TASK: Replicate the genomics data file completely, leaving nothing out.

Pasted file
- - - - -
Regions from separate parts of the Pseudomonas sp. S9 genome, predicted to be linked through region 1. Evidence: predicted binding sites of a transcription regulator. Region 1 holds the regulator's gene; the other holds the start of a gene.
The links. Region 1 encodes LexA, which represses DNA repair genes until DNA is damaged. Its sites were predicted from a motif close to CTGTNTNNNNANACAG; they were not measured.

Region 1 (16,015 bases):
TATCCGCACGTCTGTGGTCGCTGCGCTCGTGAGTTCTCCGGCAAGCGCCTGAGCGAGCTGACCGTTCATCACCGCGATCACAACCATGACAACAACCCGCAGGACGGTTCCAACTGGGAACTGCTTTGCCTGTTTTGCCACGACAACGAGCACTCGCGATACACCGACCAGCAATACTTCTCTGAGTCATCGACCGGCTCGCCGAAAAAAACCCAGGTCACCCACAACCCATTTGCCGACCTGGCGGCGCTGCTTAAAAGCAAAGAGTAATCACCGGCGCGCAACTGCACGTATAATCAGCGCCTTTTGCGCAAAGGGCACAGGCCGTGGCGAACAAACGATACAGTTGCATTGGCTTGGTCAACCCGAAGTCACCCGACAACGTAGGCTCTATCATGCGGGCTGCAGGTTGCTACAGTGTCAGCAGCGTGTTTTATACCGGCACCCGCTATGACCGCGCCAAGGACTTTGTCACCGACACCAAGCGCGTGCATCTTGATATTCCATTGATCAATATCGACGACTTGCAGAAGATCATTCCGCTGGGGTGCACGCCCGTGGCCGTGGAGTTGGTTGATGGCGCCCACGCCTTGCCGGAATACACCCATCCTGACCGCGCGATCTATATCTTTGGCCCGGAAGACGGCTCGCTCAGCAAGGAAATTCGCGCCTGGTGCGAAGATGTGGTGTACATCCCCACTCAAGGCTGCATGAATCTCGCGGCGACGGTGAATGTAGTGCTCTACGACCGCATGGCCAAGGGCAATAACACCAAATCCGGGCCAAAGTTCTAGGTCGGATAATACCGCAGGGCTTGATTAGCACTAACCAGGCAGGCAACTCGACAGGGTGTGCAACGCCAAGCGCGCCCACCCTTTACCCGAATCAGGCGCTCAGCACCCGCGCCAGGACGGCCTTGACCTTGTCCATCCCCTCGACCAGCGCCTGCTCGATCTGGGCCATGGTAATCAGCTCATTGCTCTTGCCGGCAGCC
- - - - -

Regions from separate parts of the Pseudomonas sp. S9 genome, predicted to be linked through region 1. Evidence: predicted binding sites of a transcription regulator. Region 1 holds the regulator's gene; the other holds the start of a gene.
The links. Region 1 encodes LexA, which represses DNA repair genes until DNA is damaged. Its sites were predicted from a motif close to CTGTNTNNNNANACAG; they were not measured.

Region 1 (16,015 bases):
TATCCGCACGTCTGTGGTCGCTGCGCTCGTGAGTTCTCCGGCAAGCGCCTGAGCGAGCTGACCGTTCATCACCGCGATCACAACCATGACAACAACCCGCAGGACGGTTCCAACTGGGAACTGCTTTGCCTGTTTTGCCACGACAACGAGCACTCGCGATACACCGACCAGCAATACTTCTCTGAGTCATCGACCGGCTCGCCGAAAAAAACCCAGGTCACCCACAACCCATTTGCCGACCTGGCGGCGCTGCTTAAAAGCAAAGAGTAATCACCGGCGCGCAACTGCACGTATAATCAGCGCCTTTTGCGCAAAGGGCACAGGCCGTGGCGAACAAACGATACAGTTGCATTGGCTTGGTCAACCCGAAGTCACCCGACAACGTAGGCTCTATCATGCGGGCTGCAGGTTGCTACAGTGTCAGCAGCGTGTTTTATACCGGCACCCGCTATGACCGCGCCAAGGACTTTGTCACCGACACCAAGCGCGTGCATCTTGATATTCCATTGATCAATATCGACGACTTGCAGAAGATCATTCCGCTGGGGTGCACGCCCGTGGCCGTGGAGTTGGTTGATGGCGCCCACGCCTTGCCGGAATACACCCATCCTGACCGCGCGATCTATATCTTTGGCCCGGAAGACGGCTCGCTCAGCAAGGAAATTCGCGCCTGGTGCGAAGATGTGGTGTACATCCCCACTCAAGGCTGCATGAATCTCGCGGCGACGGTGAATGTAGTGCTCTACGACCGCATGGCCAAGGGCAATAACACCAAATCCGGGCCAAAGTTCTAGGTCGGATAATACCGCAGGGCTTGATTAGCACTAACCAGGCAGGCAACTCGACAGGGTGTGCAACGCCAAGCGCGCCCACCCTTTACCCGAATCAGGCGCTCAGCACCCGCGCCAGGACGGCCTTGACCTTGTCCATCCCCTCGACCAGCGCCTGCTCGATCTGGGCCATGGTAATCAGCTCATTGCTCTTGCCGGCAGCC